The Nicholas Institute for Environmental Policy Solution’s Billy Pizer commented in Newsweek on a new study in the journal Science that estimates that every 1 degree Celsius of warming will cost the United States 1.2 percent of its gross domestic product, worsen economic inequality, and exact other costs, including human deaths, agricultural declines, and even increased crime. This study “is the first comprehensive estimate of climate change damages driven by state-of-the-art empirical studies of climate change impacts,” said Pizer, who wrote a perspective accompanying the study in Science but who wasn’t involved in the research. “These are combined into a single, aggregate damage function, relating temperature change to dollar estimates of damages.” He added that “It is not clear that anything, besides cutting emissions, can be done to avoid these economic consequences. Because of the way the estimates are constructed, they should already include various opportunities for averting behavior. Perhaps innovation and technological change in the future will find ways to avoid some of these consequences more cheaply. That said, there are many relatively inexpensive opportunities to cut emissions.”

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Biodiversity Loss from Deep-Sea Mining Will Be Unavoidable

An international team of 15 marine scientists, resource economists and legal scholars, including Nicholas Institute senior scholar Linwood Pendleton, argued in a letter published in the journal Nature Geoscience ($) that deep-sea mining will come at a cost to biodiversity. “The extraction of non-renewable resources always includes tradeoffs,” Pendleton said. “A serious trade-off for deep-sea mining will be an unavoidable loss of biodiversity, including many species that have yet to be discovered.” Given this inevitable outcome, it’s critical to understand deep-sea ecosystems and what we stand to lose before mining begins, he said.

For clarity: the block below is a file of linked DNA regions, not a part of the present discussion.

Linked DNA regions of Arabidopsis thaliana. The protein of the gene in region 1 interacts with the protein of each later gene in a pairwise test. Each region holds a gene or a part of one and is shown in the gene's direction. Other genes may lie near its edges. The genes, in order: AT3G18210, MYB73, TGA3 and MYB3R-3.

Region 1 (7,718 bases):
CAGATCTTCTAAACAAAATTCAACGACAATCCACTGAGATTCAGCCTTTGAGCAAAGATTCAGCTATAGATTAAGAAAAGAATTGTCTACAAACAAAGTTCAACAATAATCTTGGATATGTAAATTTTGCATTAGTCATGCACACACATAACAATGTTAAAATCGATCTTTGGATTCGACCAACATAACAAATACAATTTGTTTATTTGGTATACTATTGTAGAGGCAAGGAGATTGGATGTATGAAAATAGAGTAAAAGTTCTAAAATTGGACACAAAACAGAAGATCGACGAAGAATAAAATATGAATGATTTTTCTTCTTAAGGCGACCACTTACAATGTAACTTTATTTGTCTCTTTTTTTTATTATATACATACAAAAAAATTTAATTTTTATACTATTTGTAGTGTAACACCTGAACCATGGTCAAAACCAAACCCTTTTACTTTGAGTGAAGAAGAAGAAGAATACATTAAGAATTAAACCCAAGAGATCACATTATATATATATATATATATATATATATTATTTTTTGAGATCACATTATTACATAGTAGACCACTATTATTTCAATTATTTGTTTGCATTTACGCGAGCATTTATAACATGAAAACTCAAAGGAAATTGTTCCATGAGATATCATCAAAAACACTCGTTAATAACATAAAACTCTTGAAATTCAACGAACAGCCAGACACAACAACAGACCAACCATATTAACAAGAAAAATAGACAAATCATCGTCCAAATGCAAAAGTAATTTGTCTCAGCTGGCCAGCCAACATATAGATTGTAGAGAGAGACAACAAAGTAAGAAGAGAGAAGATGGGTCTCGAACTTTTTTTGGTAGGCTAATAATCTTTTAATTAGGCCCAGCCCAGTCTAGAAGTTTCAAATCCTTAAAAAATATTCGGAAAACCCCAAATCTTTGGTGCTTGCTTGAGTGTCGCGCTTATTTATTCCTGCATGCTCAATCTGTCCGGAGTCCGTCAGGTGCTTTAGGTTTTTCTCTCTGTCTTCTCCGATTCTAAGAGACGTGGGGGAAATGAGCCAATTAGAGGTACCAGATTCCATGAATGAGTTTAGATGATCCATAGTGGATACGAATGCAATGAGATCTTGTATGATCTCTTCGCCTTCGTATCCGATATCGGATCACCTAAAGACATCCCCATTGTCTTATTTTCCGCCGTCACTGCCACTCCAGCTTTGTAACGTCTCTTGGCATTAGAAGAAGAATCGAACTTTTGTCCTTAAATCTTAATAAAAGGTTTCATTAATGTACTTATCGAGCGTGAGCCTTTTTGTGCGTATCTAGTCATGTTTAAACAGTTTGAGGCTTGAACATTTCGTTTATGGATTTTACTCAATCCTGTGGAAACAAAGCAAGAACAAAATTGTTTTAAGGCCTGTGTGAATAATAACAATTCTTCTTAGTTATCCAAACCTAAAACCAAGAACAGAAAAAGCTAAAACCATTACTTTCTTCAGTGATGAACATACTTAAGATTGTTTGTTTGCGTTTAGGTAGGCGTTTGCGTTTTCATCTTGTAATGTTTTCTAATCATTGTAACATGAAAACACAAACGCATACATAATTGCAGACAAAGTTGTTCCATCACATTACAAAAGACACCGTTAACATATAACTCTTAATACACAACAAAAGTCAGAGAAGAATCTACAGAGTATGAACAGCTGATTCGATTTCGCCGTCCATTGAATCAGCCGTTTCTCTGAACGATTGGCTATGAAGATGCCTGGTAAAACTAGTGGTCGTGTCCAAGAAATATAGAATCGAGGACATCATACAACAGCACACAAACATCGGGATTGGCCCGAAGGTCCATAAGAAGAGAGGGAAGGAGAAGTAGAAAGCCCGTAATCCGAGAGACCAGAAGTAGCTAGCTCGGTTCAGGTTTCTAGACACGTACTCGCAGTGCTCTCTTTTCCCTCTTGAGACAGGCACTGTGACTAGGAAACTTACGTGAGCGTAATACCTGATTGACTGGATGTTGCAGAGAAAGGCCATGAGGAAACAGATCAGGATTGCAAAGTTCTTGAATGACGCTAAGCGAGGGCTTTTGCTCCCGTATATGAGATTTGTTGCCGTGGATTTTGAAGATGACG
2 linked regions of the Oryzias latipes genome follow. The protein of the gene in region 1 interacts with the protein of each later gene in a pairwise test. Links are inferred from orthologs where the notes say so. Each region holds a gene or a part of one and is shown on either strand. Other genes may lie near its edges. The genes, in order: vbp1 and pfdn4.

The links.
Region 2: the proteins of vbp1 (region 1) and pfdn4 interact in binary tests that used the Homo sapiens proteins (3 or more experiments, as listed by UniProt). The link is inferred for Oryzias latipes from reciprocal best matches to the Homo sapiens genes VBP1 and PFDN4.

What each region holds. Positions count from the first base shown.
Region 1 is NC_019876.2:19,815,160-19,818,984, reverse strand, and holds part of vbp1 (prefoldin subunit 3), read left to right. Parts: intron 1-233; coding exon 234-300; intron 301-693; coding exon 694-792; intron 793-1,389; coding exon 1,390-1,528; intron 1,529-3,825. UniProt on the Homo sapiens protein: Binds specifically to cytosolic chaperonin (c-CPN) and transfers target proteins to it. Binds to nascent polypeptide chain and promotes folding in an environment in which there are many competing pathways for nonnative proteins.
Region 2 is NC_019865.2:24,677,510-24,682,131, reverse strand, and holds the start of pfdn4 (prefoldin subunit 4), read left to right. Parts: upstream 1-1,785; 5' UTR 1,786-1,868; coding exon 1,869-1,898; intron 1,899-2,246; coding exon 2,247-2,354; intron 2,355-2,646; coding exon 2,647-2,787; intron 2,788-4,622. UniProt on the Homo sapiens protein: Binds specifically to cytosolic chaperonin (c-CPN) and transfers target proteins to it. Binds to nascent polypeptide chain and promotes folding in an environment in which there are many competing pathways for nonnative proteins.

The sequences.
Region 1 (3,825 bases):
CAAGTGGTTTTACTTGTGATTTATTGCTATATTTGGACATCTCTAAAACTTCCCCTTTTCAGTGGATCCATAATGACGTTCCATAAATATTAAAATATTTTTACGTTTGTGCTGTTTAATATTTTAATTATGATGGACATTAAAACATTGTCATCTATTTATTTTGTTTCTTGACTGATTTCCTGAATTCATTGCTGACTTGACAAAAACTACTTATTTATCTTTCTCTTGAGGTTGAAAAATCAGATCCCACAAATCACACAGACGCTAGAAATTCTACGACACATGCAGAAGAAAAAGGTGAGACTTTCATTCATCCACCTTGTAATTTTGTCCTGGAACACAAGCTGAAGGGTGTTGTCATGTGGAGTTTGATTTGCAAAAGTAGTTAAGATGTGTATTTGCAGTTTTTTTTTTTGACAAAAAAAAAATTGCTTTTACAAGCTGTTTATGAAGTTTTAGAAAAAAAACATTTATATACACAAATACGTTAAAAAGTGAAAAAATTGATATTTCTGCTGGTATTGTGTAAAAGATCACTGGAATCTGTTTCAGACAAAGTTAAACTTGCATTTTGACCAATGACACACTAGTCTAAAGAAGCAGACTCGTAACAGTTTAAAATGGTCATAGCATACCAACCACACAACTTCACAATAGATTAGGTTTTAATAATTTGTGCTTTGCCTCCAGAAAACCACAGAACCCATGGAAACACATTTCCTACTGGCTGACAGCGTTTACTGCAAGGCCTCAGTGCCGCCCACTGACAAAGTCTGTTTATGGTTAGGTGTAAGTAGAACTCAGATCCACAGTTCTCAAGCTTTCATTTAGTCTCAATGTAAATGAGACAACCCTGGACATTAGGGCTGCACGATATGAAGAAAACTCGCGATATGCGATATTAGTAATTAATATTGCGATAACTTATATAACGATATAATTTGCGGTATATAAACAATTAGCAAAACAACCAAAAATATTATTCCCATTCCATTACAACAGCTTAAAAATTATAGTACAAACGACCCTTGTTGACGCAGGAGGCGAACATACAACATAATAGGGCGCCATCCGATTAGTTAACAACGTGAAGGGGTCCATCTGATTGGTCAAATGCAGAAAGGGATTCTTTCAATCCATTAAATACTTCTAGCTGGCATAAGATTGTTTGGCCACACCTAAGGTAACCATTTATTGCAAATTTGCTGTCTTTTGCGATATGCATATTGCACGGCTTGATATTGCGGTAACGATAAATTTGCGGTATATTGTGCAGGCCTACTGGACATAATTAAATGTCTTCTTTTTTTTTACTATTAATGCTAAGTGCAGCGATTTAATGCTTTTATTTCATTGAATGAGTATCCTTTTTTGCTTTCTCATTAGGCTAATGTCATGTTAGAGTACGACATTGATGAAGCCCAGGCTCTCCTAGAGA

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Energy Program on Chopping Block, But New Data Suggest It Works

Research presented in a working paper in the Environmental and Energy Economics Working Paper Series organized by the Duke University Energy Initiative (DUEI) and the Nicholas Institute for Environmental Policy Solutions has yielded new data about an energy efficiency program slated for elimination in the Trump administration’s proposed budget. The U.S. Department of Energy’s Industrial Assessments Centers program aims to help small- and medium-sized manufacturers become more energy-efficient by providing free energy “audits” by universities around the country. According to the Duke analysis, which was made by possible by the DUEI’s Energy Research Seed Fund, the program works. Given the potential uses of the results by the private sector (particularly by electric utilities), other funding possibilities may emerge, reported the Duke Research Blog.

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Creating and Internet of Water Database Would Help Manage Water Sustainably

Water is a precious resource, as the five years of extreme drought Californians have just lived through teach us. The lesson learned is how the private and public sector manage water can help take stress off of watersheds. To better manage water, open and shared data is necessary. Aspen Institute, along with the Nicholas Institute for Environmental Policy Solutions at Duke University and Redstone Strategy Group, released a report with findings and guidance on how to use water data to improve sustainable use of the resource. 

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Q&A: Increasing Emissions Certainty under a Carbon Tax

Some organizations and individuals have expressed interest in a carbon tax as the primary federal policy to reduce greenhouse gas emissions, but such a tax leaves the emissions outcome uncertain. In an issue of the Harvard Environmental Law Review focusing on carbon taxes, three researchers affiliated with Duke University’s Nicholas Institute for Environmental Policy Solutions examine options for increasing emissions certainty. Brian Murray, Billy Pizer, and Christina Reichert discuss how these options could respond to deviations from identified emissions goals as well as identify the challenges and opportunities associated with different approaches.